U-PHOS Project aims to analyse and characterise the behaviour of a large diameter Pulsating Heat Pipe (PHP) on board REXUS 22 sounding rocket. A PHP is a passive thermal control device consisting of a serpentine capillary tube, evacuated, partially filled with a working fluid and finally sealed. In this configuration, the liquid and vapour phases are randomly distributed in the form of liquid slugs and vapour plugs. The heat is efficiently transported by means of the self-sustained oscillatory fluid motion driven by the phase change phenomena. On ground conditions, a small diameter is required in order to obtain a confined slug flow regime. In milli-gravity conditions, buoyancy forces become less intense and the PHP diameter may be increased still maintaining the slug/plug flow configuration typical of the PHP operation. Consequently, the PHP heat power capability may be increased too. U-PHOS aims at proving that a Large Diameter PHP effectively works in milli-g conditions by characterizing its thermal response during a sounding rocket flight. The actual PHP tube is made of aluminum (3 mm inner diameter, filled with FC-72), heated at the evaporator by a compact electrical resistance, cooled at the condenser by a Phase Change Material (PCM) embedded in a metallic foam. The tube wall temperatures are recorded by means of Fibre Bragg Grating (FBG) sensors; the local fluid pressure is acquired by means of a pressure transducer. The present work intends to report the actual status of the project, focusing in particular on the experiment improvements with respect to the previous campaign.

U-PHOS Project: Development of a Large Diameter Pulsating Heat Pipe Experiment on board REXUS 22

Nannipieri, P.;MAMELI, MAURO;BARONTI, FEDERICO;FANUCCI, LUCA;MARCUCCIO, SALVO;BARTOLI, CARLO;DI MARCO, PAOLO;FILIPPESCHI, SAURO
2016

Abstract

U-PHOS Project aims to analyse and characterise the behaviour of a large diameter Pulsating Heat Pipe (PHP) on board REXUS 22 sounding rocket. A PHP is a passive thermal control device consisting of a serpentine capillary tube, evacuated, partially filled with a working fluid and finally sealed. In this configuration, the liquid and vapour phases are randomly distributed in the form of liquid slugs and vapour plugs. The heat is efficiently transported by means of the self-sustained oscillatory fluid motion driven by the phase change phenomena. On ground conditions, a small diameter is required in order to obtain a confined slug flow regime. In milli-gravity conditions, buoyancy forces become less intense and the PHP diameter may be increased still maintaining the slug/plug flow configuration typical of the PHP operation. Consequently, the PHP heat power capability may be increased too. U-PHOS aims at proving that a Large Diameter PHP effectively works in milli-g conditions by characterizing its thermal response during a sounding rocket flight. The actual PHP tube is made of aluminum (3 mm inner diameter, filled with FC-72), heated at the evaporator by a compact electrical resistance, cooled at the condenser by a Phase Change Material (PCM) embedded in a metallic foam. The tube wall temperatures are recorded by means of Fibre Bragg Grating (FBG) sensors; the local fluid pressure is acquired by means of a pressure transducer. The present work intends to report the actual status of the project, focusing in particular on the experiment improvements with respect to the previous campaign.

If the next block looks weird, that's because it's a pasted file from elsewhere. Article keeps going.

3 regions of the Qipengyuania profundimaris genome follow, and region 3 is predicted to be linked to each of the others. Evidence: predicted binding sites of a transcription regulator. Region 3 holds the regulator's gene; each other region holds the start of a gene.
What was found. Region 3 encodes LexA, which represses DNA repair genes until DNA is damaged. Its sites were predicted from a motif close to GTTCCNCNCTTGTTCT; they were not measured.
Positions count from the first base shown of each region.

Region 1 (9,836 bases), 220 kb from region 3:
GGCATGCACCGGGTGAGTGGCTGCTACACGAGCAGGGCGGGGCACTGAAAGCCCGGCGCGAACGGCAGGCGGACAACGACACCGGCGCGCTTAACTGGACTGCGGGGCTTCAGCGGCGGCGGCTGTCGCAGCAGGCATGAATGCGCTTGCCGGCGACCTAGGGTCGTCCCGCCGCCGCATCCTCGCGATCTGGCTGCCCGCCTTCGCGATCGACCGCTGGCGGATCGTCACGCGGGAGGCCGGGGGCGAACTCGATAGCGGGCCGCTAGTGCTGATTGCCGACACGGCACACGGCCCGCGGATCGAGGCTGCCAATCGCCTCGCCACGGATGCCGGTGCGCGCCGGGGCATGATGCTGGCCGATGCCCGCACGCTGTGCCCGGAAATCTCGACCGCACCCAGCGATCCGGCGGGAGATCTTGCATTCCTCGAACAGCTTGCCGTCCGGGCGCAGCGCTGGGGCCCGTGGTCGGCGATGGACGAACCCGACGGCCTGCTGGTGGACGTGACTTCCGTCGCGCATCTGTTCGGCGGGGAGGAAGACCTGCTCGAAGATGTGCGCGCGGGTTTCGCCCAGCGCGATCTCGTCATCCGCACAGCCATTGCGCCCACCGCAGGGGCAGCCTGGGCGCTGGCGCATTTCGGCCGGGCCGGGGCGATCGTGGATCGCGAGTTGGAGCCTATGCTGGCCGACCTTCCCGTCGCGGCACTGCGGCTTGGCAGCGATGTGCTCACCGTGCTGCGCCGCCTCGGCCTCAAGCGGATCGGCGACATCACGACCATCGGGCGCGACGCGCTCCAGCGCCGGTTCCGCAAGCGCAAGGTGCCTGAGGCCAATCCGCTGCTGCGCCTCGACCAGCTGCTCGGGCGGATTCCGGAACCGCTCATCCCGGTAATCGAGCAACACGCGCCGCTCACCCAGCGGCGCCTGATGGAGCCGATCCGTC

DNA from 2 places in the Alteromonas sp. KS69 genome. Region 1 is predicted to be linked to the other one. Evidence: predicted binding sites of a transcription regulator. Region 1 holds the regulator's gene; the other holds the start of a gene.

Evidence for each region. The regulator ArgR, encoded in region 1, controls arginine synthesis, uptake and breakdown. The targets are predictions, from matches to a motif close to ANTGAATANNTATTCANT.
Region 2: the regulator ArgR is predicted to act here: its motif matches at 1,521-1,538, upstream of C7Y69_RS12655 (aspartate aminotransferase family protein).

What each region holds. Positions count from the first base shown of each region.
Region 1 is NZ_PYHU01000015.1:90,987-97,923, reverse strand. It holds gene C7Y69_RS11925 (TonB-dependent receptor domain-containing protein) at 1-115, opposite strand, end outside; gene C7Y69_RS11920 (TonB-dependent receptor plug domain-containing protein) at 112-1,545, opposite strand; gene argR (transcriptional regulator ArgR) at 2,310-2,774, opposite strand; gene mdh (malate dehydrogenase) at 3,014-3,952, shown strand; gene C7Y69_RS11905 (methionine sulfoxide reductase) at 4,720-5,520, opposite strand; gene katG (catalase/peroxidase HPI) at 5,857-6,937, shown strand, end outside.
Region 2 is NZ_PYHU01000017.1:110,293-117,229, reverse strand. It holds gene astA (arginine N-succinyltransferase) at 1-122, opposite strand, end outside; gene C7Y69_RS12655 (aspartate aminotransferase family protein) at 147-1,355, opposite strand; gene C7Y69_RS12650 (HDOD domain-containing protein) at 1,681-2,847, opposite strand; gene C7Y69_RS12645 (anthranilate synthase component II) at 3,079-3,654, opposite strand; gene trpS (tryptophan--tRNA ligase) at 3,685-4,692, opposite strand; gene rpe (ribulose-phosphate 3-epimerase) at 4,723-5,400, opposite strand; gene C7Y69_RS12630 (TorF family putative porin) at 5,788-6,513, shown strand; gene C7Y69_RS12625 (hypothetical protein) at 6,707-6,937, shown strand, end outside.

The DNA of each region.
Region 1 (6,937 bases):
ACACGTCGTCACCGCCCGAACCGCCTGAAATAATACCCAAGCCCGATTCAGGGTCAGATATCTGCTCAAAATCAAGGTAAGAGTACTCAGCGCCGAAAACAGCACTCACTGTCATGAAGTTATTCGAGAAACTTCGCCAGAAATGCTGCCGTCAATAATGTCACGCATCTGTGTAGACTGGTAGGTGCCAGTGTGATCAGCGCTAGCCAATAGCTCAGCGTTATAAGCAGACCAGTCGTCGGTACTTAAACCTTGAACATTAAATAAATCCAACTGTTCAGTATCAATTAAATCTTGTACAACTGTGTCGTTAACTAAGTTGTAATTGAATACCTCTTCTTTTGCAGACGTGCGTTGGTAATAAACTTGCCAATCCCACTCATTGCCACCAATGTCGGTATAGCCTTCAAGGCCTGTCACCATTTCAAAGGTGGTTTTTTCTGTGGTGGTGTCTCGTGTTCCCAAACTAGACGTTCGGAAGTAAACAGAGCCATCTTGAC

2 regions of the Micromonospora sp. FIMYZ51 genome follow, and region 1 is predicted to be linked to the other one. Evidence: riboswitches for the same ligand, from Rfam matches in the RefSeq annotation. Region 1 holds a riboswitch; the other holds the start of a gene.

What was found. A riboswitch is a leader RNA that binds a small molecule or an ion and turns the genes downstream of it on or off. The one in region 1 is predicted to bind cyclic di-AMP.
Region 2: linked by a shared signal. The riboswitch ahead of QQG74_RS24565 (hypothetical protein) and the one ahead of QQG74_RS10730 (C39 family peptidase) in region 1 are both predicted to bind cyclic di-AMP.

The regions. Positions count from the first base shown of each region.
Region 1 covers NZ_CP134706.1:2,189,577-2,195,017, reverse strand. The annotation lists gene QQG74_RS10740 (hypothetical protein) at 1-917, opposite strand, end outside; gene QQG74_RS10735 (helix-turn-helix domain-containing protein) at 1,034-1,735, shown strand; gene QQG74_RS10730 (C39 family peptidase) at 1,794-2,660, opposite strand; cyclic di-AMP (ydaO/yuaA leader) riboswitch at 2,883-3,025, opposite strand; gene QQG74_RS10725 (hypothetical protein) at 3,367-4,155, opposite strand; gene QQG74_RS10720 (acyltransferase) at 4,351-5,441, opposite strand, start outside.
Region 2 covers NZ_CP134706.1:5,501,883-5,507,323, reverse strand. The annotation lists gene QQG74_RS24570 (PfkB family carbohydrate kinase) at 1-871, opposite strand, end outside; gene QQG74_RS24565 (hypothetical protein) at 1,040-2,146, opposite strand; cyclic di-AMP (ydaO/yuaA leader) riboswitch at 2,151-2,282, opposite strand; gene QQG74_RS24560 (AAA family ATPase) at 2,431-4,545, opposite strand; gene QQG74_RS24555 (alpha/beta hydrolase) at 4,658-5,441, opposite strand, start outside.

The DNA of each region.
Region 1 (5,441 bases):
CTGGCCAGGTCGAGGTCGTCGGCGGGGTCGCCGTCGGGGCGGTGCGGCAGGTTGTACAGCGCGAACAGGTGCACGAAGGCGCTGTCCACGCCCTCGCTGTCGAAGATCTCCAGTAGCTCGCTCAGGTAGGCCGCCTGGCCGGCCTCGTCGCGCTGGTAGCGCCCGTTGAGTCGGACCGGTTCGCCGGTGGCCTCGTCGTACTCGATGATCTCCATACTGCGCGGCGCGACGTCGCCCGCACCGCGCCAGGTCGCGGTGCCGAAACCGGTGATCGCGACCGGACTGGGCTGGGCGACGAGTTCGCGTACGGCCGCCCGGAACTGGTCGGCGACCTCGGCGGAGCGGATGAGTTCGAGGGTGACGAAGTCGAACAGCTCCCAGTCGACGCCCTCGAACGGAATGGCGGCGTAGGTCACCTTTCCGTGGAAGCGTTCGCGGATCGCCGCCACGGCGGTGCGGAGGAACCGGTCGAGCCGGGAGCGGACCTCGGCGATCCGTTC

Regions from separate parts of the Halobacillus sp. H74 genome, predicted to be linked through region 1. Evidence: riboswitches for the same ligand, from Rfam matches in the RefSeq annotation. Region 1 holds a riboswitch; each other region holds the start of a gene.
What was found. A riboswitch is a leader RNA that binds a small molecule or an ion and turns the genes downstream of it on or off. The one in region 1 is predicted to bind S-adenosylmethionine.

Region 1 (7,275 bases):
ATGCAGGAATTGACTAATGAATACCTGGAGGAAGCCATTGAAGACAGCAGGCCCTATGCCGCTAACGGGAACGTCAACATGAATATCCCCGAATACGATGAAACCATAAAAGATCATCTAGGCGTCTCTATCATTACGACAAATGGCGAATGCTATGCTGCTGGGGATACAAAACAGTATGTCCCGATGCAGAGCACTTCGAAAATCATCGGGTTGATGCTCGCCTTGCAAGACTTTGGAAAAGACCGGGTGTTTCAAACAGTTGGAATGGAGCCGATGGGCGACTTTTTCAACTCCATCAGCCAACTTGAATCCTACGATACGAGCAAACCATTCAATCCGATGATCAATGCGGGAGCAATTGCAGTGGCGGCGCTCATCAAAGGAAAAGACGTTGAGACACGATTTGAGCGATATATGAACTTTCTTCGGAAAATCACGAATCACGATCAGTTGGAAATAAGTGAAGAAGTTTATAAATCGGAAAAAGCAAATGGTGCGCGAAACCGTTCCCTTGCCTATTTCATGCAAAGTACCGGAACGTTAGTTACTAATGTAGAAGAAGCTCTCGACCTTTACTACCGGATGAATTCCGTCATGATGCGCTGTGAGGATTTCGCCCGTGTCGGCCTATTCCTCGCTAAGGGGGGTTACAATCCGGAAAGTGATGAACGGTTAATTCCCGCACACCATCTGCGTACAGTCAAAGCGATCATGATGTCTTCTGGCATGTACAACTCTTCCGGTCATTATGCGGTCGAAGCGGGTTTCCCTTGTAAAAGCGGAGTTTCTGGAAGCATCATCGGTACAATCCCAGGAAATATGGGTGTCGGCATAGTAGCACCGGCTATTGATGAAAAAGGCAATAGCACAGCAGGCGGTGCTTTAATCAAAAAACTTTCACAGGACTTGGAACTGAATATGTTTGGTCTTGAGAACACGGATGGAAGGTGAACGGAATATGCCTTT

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Utilizza questo identificativo per citare o creare un link a questo documento: http://hdl.handle.net/11568/808360
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